Optware to Release 30 GB Holographic Card for Less than $1 at the End of 2006

Discussion in 'General Mac Discussion' started by neildmitchell, Jun 24, 2005.

  1. neildmitchell macrumors 6502a


    May 21, 2005

    Link to webpage

    Optware Corp., a developer of holographic data storage systems, is planning to release a Holographic Versatile Card (HVC) media product around the end of 2006. The card capacity is expected to be 30 GB. The company aims to price the product around ¥100. Optware also intends to set the price of a reader device lower than ¥200,000 and a reader/writer device lower than ¥1 million. The launch of these HVC-related products is planned to coincide with the standardization of the technology, expected in December, 2006, by Ecma International, an organization promoting standardization of information and communication technologies. The company also revealed photos of mockups. Dimensions of the card are almost the same as those of a credit card, while the drive system is designed to be the size of a surface-mounted hard disc drive system.

    Collinear holographic technology developed by Optware is used to read from and write onto the holographic card. The technology requires only one objective lens, because the information beam and reference beam are arranged into a single laser beam on the same axis, which is used for both reading and writing. In the HVC, hologram data are recorded in either longitudinal or lateral directions. A reader system moves both the medium and the optical head horizontally to pickup specified holograms. For example, card might be shifted to the right and left, with the optical head shifted back and forth. The company has designed the card to be almost as large as a credit card for users' convenience. Optware said that, technically, the size can be reduced to that of a memory card.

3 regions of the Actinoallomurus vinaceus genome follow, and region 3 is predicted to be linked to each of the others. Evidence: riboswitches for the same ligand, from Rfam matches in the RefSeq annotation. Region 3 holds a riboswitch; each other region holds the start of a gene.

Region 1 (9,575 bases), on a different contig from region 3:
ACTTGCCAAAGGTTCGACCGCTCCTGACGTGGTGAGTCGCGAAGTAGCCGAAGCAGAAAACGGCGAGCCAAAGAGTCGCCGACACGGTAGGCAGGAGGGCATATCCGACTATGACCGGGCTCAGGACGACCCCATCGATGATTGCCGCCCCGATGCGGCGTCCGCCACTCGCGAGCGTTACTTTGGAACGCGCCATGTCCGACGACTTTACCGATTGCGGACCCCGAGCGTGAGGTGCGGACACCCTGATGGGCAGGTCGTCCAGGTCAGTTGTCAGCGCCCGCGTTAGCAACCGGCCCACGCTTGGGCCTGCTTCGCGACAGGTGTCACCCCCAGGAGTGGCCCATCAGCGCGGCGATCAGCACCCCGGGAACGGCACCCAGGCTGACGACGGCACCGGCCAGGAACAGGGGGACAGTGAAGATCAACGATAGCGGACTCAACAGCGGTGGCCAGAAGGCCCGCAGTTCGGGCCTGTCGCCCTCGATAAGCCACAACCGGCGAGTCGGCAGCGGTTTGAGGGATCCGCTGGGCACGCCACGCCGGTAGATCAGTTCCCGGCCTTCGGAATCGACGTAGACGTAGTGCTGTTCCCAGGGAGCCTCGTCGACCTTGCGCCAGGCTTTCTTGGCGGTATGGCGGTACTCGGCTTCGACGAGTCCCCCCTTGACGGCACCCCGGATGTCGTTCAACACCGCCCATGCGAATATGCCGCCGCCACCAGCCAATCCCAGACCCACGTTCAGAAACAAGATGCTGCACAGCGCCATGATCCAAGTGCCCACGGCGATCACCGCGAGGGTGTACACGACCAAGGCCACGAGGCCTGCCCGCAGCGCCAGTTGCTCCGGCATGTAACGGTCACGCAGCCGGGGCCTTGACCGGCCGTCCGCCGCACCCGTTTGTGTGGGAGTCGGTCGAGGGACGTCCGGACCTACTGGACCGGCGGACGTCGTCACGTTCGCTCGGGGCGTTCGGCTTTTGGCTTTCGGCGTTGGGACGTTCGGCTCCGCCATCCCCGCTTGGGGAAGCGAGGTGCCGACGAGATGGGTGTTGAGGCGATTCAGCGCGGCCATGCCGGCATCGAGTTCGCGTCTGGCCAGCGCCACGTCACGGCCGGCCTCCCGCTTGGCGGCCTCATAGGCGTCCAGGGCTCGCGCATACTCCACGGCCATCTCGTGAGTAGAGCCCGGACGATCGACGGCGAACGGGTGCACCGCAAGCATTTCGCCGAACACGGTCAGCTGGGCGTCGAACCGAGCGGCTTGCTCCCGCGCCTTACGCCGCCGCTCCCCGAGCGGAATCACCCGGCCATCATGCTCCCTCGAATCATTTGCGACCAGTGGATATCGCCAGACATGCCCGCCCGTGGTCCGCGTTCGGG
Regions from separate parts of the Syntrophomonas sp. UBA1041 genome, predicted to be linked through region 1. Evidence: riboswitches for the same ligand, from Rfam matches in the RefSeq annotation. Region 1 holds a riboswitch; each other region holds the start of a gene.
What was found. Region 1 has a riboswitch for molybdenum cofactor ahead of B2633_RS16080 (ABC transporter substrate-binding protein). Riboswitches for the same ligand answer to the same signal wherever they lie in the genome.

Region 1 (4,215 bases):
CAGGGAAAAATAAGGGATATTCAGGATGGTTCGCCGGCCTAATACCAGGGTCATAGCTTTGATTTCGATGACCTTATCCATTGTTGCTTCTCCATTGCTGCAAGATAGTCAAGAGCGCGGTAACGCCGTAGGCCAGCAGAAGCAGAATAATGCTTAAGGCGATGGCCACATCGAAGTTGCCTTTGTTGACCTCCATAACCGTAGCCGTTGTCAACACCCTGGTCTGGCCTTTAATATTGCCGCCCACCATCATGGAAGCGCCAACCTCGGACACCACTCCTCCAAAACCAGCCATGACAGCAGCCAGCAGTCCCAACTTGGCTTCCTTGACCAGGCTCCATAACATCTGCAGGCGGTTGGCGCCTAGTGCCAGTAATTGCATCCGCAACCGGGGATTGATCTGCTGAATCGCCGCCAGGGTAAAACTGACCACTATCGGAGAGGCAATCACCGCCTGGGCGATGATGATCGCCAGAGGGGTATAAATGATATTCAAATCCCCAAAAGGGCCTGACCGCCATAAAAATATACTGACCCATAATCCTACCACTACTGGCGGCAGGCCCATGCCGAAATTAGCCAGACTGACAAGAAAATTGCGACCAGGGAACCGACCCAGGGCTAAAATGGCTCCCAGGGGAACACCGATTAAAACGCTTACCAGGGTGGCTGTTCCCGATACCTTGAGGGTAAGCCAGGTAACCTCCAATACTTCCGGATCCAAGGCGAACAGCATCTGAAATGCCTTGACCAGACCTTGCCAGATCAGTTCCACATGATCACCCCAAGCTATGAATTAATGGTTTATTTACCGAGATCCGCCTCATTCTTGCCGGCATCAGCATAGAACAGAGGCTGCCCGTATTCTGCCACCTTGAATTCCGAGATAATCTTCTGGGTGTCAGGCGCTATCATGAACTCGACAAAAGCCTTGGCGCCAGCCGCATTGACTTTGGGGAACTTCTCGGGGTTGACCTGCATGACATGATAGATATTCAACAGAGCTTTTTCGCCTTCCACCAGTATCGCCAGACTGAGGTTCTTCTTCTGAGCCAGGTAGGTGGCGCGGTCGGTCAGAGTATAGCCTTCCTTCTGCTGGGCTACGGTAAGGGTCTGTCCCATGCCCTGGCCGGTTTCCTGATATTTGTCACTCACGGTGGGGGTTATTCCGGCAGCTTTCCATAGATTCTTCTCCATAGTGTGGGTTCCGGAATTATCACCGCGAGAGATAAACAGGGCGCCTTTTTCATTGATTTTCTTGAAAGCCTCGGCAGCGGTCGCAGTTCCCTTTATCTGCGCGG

Tadashi Nezu, Nikkei Electronics
  2. Makosuke macrumors 603

    Aug 15, 2001
    The Cool Part of CA, USA
    Very interesting technological development, but I'm not quite sure what it's intended market is initially, considering that the readers will start at US$2000 and the writers at $10,000. Is there some inherent advantage over next-gen DVDs that makes it that much more compelling? Faster datarates, more durable?

    In any case, after the news of high-data-density holographic storage in the lab a few years ago it's good to see it working its way into the marketplace.
  3. alex_ant macrumors 68020


    Feb 5, 2002
    All up in your bidness
    Ha ha

    This reminds me a lot of "IBM to release 3GHz G5 by summer 2004"


    "Apple switching to Intel"


    and don't tell me they are :mad:
  4. Dagless Suspended


    Jan 18, 2005
    Fighting to stay in the EU
    theres something very 60's about that holographic card machine
  5. yg17 macrumors G5


    Aug 1, 2004
    St. Louis, MO
    10 grand for a writer, wow. Unless those drop significantly, like by $9500, I don't see the advantage of them over something like blu-ray.
  6. mad jew Moderator emeritus

    mad jew

    Apr 3, 2004
    Adelaide, Australia
    Correct me if I'm wrong because I'm basing this on old Physics knowledge but if you break a hologram, each segment retains all the data.

    That could well come in handy. /end massive understatement.

    I found a link, aren't I a good boy.
  7. PlaceofDis macrumors Core

    Jan 6, 2004
    interesting, but i think the writers and readers will have to come down a bit in price to make it anywhere near useful technology, but its always good to see advancement
  8. neildmitchell thread starter macrumors 6502a


    May 21, 2005
    I forgot about that, very spiffy indeed.
    Being able to extract the whole data from an image that might be slightly damaged or corrupt. WOO HOO no more flawed backups with Retrospect! (I hope)
  9. SpaceMagic macrumors 68000


    Oct 26, 2003
    Cardiff, Wales
    It's all very Startrek/Star Wars/Galaxy Quest/Buck Rogers etc etc...

    Slot in the card.

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